Putting Big Data & Analytics to Work

These days, everybody talks about big data and analytics but does anybody really know how to tackle it? Everybody thinks the others are doing it and hence also claim to do it as well, but it’s likely that only the fortunate have had (positive) experience(s) with it so far.   

What is big data actually?  Let’s start by narrowing down the perspective to size only and consider more than 1TB of data.  Do we know of any successful business cases that create added value by storing, analyzing, and managing more than 1TB  of data?  Of course we do, but they are too often limited to domains such as astronomy, bio-informatics (e.g., genomics) and only rarely seen in business applications such as risk management, fraud detection, marketing, or supply chain management. 

Two Main Issuess in Leveraging Big Data

There are two main issues involved in successfully leveraging big data. One is the organizational structure and the other is the economic challenge that comes with big data and analytics.

A first issue concerns the organizational aspect.  How can this new technology be successfully embedded into a company’s DNA?  A first option would be to set up a companywide analytical center of excellence, and staff it with data scientists handling all big data and analytics requests from the various departments. The problem is that such a centralized approach simply doesn’t work.  To fully leverage and compete on analytics requires business knowledge, implying that the data scientists should be close to the business.  The ideal skill mix of a data scientist are quantitative skills, ICT skills (e.g., programming), business knowledge, communication and presentation skills, and creativity.  In other words, a the role of the data scientist multi-disciplinary, and to fully exploit this unique skill set another organizational approach is needed based upon the principle of subsidiarity.  

The main idea is that a centralized unit should only manage the issues that cannot be successfully managed by the local business units, such as managing the ICT environment (both hardware and software), privacy rules, model governance, and documentation. A substantial amount of data scientists should be directly embedded into the individual business units, such that the analytics projects can be well-focused and fed with the right business knowledge.  Business ownership for every analytical project is essential, but also the cross-fertilization between data scientists across business units is important.  A well-focused, centralized analytics unit can play a key role in evangelizing, stimulating and communicating good practices and lessons learned (and vice versa, in order to prevent repeated rookie mistakes). 

A closely related attention point concerns the sharing of (different types of) data across business units, since this is precisely where the added value is to be situated.  Hence, it is preferable to not only consider size when talking about big data, but also to take into account the new insights that can originate from coalescing different data sources, both structured such as transactional data,as well as unstructured, such as server logs, click streams, or social media feeds.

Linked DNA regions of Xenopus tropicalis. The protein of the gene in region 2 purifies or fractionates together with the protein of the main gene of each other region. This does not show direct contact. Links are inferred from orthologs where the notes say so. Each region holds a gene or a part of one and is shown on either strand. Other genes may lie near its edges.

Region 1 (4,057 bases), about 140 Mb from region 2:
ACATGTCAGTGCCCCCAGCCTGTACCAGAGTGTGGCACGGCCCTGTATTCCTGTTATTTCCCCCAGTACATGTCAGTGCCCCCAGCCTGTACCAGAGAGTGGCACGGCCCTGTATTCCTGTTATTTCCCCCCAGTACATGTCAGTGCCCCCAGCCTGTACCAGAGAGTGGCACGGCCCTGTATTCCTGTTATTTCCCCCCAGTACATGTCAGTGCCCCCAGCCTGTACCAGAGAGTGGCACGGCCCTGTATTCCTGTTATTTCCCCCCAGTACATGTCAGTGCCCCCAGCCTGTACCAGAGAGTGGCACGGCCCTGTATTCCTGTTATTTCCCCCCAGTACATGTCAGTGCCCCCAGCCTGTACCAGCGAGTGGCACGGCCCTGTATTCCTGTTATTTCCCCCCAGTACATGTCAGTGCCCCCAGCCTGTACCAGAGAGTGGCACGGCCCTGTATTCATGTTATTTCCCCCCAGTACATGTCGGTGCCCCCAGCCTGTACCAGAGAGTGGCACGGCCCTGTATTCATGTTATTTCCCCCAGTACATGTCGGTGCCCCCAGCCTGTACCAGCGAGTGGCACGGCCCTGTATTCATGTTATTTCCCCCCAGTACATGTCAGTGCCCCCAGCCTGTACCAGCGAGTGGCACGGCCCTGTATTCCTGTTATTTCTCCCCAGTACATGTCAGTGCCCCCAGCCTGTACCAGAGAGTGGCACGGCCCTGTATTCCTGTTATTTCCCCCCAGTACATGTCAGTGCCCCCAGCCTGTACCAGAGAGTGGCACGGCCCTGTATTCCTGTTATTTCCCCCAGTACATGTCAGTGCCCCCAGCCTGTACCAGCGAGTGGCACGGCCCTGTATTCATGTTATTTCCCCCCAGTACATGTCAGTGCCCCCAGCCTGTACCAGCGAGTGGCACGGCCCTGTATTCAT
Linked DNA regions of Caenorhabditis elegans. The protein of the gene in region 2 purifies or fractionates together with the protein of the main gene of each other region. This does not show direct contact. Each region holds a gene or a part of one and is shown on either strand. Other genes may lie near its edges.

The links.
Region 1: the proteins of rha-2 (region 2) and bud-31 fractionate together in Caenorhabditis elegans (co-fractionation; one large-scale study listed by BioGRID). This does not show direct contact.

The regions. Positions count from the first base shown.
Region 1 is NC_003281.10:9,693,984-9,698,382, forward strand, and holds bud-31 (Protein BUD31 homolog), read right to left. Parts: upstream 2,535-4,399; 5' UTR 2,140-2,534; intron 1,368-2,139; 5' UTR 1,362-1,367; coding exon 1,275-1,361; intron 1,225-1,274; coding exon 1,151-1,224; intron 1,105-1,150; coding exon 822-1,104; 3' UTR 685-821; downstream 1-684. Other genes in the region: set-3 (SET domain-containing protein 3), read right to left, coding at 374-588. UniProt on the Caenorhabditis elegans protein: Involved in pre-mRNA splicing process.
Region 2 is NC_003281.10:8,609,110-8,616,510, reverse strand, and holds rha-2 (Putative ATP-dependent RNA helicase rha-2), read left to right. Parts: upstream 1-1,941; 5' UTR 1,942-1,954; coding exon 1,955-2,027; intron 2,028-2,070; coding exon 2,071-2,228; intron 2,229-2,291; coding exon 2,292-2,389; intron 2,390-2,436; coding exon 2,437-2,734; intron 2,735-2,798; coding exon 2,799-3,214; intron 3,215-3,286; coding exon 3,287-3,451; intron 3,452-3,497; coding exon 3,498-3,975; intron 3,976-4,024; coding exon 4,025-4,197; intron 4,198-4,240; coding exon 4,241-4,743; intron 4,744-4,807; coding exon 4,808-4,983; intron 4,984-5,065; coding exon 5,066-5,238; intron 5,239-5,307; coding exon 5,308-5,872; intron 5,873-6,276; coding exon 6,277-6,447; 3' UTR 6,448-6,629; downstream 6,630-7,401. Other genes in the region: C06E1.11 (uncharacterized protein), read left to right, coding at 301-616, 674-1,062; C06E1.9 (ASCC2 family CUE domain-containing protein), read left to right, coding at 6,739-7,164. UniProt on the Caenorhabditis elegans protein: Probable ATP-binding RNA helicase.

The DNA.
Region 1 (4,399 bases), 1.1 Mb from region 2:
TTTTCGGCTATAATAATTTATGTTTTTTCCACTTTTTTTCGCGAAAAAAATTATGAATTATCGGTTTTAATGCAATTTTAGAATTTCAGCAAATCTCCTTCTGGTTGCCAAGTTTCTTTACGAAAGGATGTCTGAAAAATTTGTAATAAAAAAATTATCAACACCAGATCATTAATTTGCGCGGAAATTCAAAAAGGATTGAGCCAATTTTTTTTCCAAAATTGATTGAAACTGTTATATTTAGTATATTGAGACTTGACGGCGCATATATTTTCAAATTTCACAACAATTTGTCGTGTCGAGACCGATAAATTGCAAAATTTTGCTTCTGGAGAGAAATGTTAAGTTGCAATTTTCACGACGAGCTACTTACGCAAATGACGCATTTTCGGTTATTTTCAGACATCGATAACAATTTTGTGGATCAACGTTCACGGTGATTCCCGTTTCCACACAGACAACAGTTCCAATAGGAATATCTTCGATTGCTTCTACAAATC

A second consideration is the economic value of a big data and analytics investment.  Firms only invest in a new technology when a positive return is anticipated. 

Although the expenses, such as acquisition and post ownership costs, of an analytical project are fairly easy to grasp, this is far less obvious as far as the benefits.  Firms primarily invest in big data and analytics due to competitive pressure, rather because of their belief in its positive return. 

Benefits of Investing in Big Data and Analytics

There are, however, tangible benefits to be realized. Just think about the new strategic opportunities that emerge by better targeting customer segments, identifying new product needs, or anticipating customer behavior.  These benefits are hard to precisely quantify upfront.  The fruits of the investment are harvested about 3 to 5 years after the initial investment, although reaping some low hanging fruits in the initial stages of a project is also an explicit concern, if only for the sake of management buy-in.  As a result, it is important to adopt a long-term perspective when making investments. 

Unfortunately, due to both internal and external pressures for immediate results, companies are far too often short-sighted, thereby, impeding the adoption of new technologies such as big data and analytics to foster sustainable growth. 

Most companies are still only at the earliest stages of being able to leverage big data. For big data analytics projects to be successful, they will ultimately have to overcome these two main challenges. They will need to create both optimal organizational structures and commit to the investment in time and capital that will be required for big data and analytics projects to bear fruit.

The authors, , welcome any shared experiences (both confirming and contradicting)and they are also happy to share information about their Master of Information Management program at KU Leuven in which the above topics are covered into more detail.  

Image courtesy of Shutterstock

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Posted November 12, 2015


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